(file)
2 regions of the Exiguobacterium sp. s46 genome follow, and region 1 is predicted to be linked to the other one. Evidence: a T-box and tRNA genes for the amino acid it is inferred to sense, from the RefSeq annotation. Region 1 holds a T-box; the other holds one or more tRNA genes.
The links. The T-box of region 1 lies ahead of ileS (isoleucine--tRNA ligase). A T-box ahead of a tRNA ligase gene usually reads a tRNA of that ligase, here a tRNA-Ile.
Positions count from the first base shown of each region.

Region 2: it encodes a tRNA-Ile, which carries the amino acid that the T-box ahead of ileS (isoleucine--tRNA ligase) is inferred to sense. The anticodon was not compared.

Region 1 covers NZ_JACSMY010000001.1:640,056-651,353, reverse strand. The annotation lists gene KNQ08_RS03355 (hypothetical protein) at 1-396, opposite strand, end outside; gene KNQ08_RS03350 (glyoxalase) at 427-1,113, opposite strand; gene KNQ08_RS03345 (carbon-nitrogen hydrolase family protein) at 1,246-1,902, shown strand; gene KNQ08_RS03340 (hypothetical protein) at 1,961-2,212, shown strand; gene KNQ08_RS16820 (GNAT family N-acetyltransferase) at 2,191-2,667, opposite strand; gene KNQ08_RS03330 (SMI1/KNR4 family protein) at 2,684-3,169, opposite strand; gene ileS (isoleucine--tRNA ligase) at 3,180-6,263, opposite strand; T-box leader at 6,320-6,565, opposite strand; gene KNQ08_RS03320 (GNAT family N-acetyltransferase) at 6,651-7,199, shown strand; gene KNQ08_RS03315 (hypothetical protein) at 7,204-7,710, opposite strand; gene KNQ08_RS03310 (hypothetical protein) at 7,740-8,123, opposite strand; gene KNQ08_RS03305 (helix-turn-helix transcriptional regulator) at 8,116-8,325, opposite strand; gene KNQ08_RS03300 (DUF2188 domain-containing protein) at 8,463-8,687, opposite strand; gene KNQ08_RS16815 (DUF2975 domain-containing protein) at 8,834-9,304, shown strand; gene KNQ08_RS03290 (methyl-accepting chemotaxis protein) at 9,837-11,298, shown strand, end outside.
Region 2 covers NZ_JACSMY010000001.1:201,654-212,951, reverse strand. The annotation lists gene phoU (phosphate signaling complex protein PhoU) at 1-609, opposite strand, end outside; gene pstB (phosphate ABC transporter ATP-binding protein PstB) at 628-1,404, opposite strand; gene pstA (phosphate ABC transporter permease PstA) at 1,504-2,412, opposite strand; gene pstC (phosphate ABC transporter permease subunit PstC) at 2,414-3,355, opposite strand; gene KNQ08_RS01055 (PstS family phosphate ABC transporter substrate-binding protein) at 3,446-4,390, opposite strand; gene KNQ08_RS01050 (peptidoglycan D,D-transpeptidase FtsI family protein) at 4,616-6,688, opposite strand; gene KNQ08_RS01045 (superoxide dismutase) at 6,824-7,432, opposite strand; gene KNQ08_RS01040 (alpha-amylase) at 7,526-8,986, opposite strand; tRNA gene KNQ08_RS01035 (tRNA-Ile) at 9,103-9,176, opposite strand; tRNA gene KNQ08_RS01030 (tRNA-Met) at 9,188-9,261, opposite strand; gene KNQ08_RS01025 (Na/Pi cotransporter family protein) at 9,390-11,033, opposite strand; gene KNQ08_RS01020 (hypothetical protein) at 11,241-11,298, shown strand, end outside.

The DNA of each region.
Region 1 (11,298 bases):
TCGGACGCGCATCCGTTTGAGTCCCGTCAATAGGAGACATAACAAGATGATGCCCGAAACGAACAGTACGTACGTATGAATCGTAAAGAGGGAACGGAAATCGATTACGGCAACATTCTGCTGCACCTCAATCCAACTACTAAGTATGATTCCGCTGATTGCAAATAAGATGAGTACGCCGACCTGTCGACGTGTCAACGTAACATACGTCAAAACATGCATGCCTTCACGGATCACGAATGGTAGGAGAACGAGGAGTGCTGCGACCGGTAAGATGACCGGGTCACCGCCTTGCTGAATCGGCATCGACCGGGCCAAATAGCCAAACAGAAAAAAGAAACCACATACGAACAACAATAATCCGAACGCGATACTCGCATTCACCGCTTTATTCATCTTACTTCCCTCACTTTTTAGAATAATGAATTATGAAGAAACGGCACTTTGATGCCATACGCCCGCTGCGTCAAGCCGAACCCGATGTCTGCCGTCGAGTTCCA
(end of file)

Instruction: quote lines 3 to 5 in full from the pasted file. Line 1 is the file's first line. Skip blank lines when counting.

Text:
Positions count from the first base shown of each region.

Region 2: it encodes a tRNA-Ile, which carries the amino acid that the T-box ahead of ileS (isoleucine--tRNA ligase) is inferred to sense. The anticodon was not compared.

Region 1 covers NZ_JACSMY010000001.1:640,056-651,353, reverse strand. The annotation lists gene KNQ08_RS03355 (hypothetical protein) at 1-396, opposite strand, end outside; gene KNQ08_RS03350 (glyoxalase) at 427-1,113, opposite strand; gene KNQ08_RS03345 (carbon-nitrogen hydrolase family protein) at 1,246-1,902, shown strand; gene KNQ08_RS03340 (hypothetical protein) at 1,961-2,212, shown strand; gene KNQ08_RS16820 (GNAT family N-acetyltransferase) at 2,191-2,667, opposite strand; gene KNQ08_RS03330 (SMI1/KNR4 family protein) at 2,684-3,169, opposite strand; gene ileS (isoleucine--tRNA ligase) at 3,180-6,263, opposite strand; T-box leader at 6,320-6,565, opposite strand; gene KNQ08_RS03320 (GNAT family N-acetyltransferase) at 6,651-7,199, shown strand; gene KNQ08_RS03315 (hypothetical protein) at 7,204-7,710, opposite strand; gene KNQ08_RS03310 (hypothetical protein) at 7,740-8,123, opposite strand; gene KNQ08_RS03305 (helix-turn-helix transcriptional regulator) at 8,116-8,325, opposite strand; gene KNQ08_RS03300 (DUF2188 domain-containing protein) at 8,463-8,687, opposite strand; gene KNQ08_RS16815 (DUF2975 domain-containing protein) at 8,834-9,304, shown strand; gene KNQ08_RS03290 (methyl-accepting chemotaxis protein) at 9,837-11,298, shown strand, end outside.